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What is it?

“Lanolin (from Latin lāna ‘wool’, and oleum ‘oil’), also called wool wax or wool grease, is a wax secreted by the sebaceous glands of wool-bearing animals. Lanolin used by humans comes from domestic sheep breeds that are raised specifically for their wool.” Wikipedia

What are the effects?

This substance belongs to the groups:

This substance is derived from animals. Lanolin is oil extracted from the wool of sheep. The oil, or sebum, helps the sheep to shed water from their coats.

The non-profit organization People for the Ethical Treatment of Animals (PETA) has multiple reports on sheep being gravely mistreated in the wool industry. PETA claims that the wool industry is not only causing grave animal cruelty, it is also using huge amounts of energy and resources, making the “wool production” environmentally irresponsible. (Note – it is not tagged as an environmental hazard).

There are also reports that lanolin may cause irritation and allergies but as it is a natural substance (often somewhat inconsistent) with numerous derivatives, the effects are likely to vary. Many derivatives of this substance are ethoxylated, meaning that they are polyethylene glycol derivatives of Lanolin, and could therefore also be contaminated with trace amounts of carcinogenic 1,4-dioxane and ethylene oxide.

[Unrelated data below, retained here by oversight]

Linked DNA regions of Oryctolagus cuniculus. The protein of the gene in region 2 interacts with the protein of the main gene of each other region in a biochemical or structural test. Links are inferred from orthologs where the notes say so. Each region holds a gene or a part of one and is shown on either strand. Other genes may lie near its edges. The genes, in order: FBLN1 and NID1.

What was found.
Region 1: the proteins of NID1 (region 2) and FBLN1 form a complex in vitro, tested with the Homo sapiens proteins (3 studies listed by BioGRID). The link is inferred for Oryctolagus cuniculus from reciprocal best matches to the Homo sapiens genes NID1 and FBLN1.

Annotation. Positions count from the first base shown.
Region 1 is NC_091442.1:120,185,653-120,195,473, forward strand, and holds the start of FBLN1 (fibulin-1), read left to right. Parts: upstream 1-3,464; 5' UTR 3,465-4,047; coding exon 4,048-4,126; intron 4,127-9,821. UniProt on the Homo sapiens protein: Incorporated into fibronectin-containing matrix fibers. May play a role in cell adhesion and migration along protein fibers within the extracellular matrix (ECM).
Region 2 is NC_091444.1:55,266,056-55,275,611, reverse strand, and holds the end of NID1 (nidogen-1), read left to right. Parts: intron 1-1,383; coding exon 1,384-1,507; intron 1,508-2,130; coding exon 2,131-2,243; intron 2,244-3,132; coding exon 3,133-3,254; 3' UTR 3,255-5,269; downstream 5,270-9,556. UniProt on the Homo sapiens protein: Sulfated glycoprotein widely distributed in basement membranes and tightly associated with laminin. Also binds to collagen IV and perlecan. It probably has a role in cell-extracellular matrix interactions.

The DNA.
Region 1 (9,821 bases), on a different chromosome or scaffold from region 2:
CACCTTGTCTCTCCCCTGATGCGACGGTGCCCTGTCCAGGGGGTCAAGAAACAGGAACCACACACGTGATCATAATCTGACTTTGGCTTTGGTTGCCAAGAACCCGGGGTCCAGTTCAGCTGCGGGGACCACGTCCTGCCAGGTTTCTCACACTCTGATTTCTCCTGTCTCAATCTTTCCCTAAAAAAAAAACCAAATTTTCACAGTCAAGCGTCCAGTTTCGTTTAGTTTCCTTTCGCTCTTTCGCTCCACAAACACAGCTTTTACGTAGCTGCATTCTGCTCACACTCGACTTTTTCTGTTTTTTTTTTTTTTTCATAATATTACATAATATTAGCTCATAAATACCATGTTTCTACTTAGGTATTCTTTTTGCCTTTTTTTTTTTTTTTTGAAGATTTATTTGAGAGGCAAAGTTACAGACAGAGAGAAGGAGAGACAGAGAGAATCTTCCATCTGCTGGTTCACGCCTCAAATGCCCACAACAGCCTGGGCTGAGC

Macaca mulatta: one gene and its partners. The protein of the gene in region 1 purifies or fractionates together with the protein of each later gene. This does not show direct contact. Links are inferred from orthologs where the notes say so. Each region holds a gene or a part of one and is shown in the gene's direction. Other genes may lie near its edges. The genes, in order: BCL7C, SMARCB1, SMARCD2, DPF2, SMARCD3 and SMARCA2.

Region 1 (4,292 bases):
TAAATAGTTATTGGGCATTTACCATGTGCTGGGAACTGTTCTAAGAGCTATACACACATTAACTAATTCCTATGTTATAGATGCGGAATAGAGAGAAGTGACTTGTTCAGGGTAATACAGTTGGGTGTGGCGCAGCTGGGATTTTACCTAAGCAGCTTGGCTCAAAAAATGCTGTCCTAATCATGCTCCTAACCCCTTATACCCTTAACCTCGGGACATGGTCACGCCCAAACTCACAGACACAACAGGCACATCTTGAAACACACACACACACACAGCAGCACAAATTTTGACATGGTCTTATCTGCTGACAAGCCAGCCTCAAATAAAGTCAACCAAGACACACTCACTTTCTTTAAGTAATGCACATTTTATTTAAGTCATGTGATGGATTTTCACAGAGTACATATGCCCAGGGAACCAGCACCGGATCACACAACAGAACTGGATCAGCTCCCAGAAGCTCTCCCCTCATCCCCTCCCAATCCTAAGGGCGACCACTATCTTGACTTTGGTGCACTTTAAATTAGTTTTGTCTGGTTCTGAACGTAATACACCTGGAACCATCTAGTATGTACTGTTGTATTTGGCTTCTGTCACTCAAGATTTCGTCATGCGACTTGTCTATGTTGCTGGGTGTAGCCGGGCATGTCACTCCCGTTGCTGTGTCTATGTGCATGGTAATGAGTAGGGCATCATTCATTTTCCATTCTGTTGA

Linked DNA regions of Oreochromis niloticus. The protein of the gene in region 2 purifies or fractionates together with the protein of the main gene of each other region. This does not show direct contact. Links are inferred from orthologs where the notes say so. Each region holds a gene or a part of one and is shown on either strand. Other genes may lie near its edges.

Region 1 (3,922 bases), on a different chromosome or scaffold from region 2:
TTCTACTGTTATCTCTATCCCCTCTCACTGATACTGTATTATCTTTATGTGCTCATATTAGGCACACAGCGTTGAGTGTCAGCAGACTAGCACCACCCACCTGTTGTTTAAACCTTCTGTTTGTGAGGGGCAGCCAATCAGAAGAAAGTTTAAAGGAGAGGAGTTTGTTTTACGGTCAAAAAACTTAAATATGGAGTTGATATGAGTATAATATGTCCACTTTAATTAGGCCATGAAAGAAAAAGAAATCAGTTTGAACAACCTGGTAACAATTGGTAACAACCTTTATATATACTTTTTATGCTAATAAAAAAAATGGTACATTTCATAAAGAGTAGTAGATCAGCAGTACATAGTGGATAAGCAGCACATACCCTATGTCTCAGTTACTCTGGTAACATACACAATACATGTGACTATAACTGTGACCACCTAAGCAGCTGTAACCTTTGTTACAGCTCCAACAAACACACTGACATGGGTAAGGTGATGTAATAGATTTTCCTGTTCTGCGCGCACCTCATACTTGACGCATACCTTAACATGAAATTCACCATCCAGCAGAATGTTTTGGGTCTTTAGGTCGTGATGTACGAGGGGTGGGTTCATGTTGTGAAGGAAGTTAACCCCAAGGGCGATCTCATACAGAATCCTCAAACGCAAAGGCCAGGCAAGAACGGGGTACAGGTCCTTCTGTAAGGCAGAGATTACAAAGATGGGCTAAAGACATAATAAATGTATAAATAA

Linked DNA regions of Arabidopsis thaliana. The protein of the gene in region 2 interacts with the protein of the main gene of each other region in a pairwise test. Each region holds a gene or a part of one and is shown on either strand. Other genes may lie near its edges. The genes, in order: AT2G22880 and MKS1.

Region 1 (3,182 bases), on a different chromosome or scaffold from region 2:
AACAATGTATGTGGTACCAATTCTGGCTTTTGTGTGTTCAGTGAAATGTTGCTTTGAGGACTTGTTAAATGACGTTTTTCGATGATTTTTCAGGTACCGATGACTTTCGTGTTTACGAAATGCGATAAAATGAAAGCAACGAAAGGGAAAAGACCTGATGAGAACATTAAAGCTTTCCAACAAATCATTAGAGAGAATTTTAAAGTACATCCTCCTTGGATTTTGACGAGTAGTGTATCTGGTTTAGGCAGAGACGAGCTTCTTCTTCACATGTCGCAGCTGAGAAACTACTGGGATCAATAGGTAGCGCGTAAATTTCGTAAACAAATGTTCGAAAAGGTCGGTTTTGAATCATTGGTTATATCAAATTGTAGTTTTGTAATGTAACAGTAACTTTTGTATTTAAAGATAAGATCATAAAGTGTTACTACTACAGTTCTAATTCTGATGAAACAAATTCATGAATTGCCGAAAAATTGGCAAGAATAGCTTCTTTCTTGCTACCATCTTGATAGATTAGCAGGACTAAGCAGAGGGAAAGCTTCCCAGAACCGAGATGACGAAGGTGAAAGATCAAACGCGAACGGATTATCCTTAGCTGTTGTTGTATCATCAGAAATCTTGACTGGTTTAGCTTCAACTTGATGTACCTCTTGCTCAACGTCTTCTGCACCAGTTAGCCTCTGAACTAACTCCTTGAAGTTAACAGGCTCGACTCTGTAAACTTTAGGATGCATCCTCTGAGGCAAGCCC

Although not so common, there are also lanolin derived ingredients that contain diethanolamine (DEA). Products with DEA compounds risk containing nitrosamine contamination. The scanner highlights and specifies which of the lanolin derivatives that may be contaminated. See the information in the hover box.


Even though it is not listed on the ingredient labels, products with lanolin may contain toxic impurities from:

  • 1,4- dioxane – linked to cancer.
  • Ethylene oxide – linked to cancer, organ system toxicity, genetic defects and irritation.
  • Nitrosamines – linked to cancer, endocrine disruption, organ system toxicity, developmental toxicity and damaged fertility.

How is it used?

Lanolin can be found in many cosmetics*, household and pharmaceutical products. In cosmetic products it works mainly as an emollient which means that it helps soften and smooth skin and hair. Lanolin can also function as a moisturizer and lubricant in cosmetics, which further add to a smoother appearance of skin and hair. The ingredient can be found in all kinds of skin care, hair care, makeup, baby, and nail products.

We use the European Commissions definition of Cosmetics:
“Cosmetics range from everyday hygiene products such as soap, shampoo, deodorant, and toothpaste to luxury beauty items including perfumes and makeup”.

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